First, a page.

The Sentencing Council has published new guidelines for how courts should sentence people convicted of dangerous dog offences. This covers offences where a dog injures or kills a person, where it injures an assistance dog or where an individual possesses a banned breed of dog.
In 2014 the law was extended to cover attacks that occur on private property and introduced a new offence to cover attacks on assistance dogs.
The legislation also made very significant increases to some maximum sentences. For example, the maximum sentence for an offence where someone is killed increased from two to 14 years and for where someone is injured from two to five years.
District Judge Richard Williams, a member of the Sentencing Council said: “The new guidelines will help ensure a consistent and proportionate approach to sentencing following the significant changes to the law. They allow for a broad range of sentences to be given, depending on the seriousness of each offence, and encourage courts where appropriate to use their other powers to ban people from keeping dogs or to order them to pay compensation to victims.”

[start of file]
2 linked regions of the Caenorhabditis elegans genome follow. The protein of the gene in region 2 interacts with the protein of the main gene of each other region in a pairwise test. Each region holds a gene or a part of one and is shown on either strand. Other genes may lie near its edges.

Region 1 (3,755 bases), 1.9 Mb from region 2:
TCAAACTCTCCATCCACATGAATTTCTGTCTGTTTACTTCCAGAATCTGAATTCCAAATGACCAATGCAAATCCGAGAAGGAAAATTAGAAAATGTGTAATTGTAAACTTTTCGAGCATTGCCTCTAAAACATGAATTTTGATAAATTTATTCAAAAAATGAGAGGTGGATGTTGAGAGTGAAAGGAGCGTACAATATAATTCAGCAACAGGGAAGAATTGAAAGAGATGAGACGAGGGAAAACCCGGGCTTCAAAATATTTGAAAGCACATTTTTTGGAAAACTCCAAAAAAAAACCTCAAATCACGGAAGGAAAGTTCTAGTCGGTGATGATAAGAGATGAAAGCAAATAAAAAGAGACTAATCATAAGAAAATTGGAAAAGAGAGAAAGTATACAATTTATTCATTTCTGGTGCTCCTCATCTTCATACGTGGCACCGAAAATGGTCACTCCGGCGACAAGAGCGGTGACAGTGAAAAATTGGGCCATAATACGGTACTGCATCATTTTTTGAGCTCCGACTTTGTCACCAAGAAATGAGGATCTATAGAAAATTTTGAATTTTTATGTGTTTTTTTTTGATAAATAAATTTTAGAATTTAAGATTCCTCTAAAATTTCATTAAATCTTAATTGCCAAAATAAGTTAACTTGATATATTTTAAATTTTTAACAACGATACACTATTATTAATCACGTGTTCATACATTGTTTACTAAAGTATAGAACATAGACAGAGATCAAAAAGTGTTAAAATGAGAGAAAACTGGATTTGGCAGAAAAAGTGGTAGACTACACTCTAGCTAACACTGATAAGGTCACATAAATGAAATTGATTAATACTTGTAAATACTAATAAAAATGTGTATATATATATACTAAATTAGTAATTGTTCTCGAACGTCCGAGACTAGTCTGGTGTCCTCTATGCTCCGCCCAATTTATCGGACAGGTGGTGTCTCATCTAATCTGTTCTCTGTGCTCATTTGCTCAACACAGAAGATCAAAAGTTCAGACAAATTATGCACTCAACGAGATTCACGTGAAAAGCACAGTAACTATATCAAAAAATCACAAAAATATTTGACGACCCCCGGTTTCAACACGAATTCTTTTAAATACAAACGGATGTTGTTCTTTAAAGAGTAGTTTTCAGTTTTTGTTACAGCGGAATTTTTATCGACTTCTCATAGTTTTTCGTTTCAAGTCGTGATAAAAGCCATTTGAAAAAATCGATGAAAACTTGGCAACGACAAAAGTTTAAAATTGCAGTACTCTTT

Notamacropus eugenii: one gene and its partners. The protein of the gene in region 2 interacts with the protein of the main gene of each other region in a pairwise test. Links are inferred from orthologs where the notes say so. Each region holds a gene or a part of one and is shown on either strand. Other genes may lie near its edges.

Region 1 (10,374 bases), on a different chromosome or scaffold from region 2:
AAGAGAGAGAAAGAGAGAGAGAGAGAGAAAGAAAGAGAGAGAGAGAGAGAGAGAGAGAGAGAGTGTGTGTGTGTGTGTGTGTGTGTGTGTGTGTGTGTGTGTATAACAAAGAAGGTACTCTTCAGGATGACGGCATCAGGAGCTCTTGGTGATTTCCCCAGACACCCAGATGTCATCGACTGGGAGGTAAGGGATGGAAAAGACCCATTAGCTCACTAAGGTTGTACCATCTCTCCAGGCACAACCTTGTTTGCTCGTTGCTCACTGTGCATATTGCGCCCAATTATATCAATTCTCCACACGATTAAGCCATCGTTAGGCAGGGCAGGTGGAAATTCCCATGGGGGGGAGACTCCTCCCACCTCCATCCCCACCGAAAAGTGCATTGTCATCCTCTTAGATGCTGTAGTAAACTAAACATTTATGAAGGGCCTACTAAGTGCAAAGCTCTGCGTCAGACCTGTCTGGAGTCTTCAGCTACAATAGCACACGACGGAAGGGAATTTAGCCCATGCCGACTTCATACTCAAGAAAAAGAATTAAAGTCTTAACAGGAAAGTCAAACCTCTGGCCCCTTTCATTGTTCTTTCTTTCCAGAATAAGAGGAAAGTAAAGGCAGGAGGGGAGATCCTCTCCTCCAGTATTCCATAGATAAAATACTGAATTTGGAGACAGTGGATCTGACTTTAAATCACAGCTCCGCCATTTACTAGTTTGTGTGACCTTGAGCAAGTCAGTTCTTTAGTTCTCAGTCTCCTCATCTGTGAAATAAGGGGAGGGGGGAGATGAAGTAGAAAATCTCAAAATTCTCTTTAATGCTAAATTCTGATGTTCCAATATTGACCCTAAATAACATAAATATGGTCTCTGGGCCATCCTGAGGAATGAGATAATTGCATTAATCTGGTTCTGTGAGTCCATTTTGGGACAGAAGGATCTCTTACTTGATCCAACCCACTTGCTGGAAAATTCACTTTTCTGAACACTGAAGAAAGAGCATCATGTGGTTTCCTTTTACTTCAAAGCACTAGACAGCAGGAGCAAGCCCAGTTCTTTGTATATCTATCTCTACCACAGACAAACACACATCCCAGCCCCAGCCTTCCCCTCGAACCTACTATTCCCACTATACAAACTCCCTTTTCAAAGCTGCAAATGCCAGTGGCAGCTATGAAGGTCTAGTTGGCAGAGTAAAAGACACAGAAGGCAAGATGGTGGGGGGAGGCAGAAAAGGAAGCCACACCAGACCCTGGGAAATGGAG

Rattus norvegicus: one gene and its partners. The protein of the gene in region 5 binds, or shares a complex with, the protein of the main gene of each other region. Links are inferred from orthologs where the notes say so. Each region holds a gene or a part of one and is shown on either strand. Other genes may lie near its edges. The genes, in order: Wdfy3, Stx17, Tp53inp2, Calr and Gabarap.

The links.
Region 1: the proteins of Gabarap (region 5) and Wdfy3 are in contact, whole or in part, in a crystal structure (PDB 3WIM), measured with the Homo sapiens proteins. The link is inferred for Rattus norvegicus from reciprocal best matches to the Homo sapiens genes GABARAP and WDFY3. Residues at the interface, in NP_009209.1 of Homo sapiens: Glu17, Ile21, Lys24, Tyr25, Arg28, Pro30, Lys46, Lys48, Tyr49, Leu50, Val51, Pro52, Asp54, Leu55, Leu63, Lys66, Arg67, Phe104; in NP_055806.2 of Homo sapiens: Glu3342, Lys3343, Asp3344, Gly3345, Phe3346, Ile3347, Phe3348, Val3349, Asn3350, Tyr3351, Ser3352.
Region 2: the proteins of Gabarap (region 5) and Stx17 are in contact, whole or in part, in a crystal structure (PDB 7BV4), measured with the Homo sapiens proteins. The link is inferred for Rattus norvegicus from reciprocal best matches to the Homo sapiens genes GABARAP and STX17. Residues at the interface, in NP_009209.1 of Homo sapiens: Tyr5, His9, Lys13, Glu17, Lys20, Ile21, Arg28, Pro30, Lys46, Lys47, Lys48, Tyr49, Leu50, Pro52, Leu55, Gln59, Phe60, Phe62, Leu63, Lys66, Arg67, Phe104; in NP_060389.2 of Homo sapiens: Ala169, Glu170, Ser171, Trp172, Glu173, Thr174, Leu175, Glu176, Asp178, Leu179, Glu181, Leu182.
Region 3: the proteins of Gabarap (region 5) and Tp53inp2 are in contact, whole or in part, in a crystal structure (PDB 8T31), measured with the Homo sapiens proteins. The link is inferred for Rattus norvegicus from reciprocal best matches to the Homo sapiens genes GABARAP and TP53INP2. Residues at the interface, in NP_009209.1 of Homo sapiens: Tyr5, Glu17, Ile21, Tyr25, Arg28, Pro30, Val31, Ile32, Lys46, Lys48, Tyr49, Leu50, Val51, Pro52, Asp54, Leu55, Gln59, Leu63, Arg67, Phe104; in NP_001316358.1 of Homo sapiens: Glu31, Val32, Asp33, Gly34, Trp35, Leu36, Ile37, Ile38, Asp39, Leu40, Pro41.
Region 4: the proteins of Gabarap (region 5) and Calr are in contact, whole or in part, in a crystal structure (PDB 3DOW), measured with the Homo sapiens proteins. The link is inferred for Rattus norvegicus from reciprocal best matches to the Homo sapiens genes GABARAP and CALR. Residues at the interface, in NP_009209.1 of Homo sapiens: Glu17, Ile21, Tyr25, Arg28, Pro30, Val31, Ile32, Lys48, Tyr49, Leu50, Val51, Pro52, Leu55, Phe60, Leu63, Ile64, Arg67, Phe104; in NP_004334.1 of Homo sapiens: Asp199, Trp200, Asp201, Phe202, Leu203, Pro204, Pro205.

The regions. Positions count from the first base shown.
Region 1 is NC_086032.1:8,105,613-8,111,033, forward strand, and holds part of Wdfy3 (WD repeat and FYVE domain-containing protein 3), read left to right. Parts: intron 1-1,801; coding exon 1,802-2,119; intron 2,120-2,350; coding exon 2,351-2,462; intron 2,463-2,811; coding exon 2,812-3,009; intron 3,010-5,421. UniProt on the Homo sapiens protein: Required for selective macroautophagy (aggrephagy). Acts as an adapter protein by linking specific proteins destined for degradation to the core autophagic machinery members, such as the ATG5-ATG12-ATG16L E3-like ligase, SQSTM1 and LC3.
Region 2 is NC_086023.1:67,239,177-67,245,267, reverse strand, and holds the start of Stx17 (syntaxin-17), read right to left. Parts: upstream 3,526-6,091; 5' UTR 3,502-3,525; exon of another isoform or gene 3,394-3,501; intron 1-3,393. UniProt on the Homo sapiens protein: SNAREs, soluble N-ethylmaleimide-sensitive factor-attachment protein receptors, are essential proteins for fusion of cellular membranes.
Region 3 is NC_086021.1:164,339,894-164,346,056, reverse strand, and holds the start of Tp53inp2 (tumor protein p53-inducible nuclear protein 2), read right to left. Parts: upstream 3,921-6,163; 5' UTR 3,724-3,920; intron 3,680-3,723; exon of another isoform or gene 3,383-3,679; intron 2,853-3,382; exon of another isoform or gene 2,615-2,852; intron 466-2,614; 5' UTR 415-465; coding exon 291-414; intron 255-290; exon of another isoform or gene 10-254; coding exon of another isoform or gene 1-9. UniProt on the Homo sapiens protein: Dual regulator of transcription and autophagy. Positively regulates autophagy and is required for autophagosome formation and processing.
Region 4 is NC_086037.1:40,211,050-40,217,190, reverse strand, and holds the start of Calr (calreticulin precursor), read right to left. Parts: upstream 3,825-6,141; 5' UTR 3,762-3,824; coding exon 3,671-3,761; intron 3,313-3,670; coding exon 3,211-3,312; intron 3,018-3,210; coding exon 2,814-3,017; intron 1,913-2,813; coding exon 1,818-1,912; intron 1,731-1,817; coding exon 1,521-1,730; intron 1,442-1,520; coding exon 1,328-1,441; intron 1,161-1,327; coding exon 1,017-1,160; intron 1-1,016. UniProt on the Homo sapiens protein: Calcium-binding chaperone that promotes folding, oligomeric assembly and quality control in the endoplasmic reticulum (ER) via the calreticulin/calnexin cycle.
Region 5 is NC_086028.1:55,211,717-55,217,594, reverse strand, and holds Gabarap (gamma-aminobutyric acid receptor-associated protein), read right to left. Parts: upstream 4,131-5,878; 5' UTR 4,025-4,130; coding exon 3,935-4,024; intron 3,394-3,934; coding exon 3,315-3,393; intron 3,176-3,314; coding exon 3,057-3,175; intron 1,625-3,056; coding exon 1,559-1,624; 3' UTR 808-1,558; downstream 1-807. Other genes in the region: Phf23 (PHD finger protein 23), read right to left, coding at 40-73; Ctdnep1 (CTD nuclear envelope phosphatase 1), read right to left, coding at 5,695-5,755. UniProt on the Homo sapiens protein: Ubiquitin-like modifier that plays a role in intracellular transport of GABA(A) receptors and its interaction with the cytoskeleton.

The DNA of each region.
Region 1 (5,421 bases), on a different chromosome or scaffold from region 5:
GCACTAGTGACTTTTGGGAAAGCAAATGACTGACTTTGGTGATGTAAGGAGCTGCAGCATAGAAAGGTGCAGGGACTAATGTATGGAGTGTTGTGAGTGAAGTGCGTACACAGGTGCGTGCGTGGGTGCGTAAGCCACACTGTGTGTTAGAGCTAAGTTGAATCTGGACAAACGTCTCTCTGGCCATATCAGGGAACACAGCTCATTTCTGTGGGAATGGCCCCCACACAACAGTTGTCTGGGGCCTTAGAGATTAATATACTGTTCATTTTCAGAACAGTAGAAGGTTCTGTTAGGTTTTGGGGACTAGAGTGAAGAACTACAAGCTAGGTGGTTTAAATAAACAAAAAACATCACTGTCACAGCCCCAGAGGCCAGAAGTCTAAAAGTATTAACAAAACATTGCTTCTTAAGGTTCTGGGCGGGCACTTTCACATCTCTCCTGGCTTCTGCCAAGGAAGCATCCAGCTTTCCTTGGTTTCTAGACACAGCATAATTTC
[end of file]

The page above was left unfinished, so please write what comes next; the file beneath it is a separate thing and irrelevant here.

James White, senior campaigns manager at the charity Guide Dogs said: “Sadly, every year we hear of more than 100 guide dogs being attacked by other dogs. Attacks on guide dogs are extremely distressing for their owners.
“We welcome the publication of today’s dangerous dog sentencing guidelines, which will assist courts in sentencing these difficult and distressing cases appropriately.”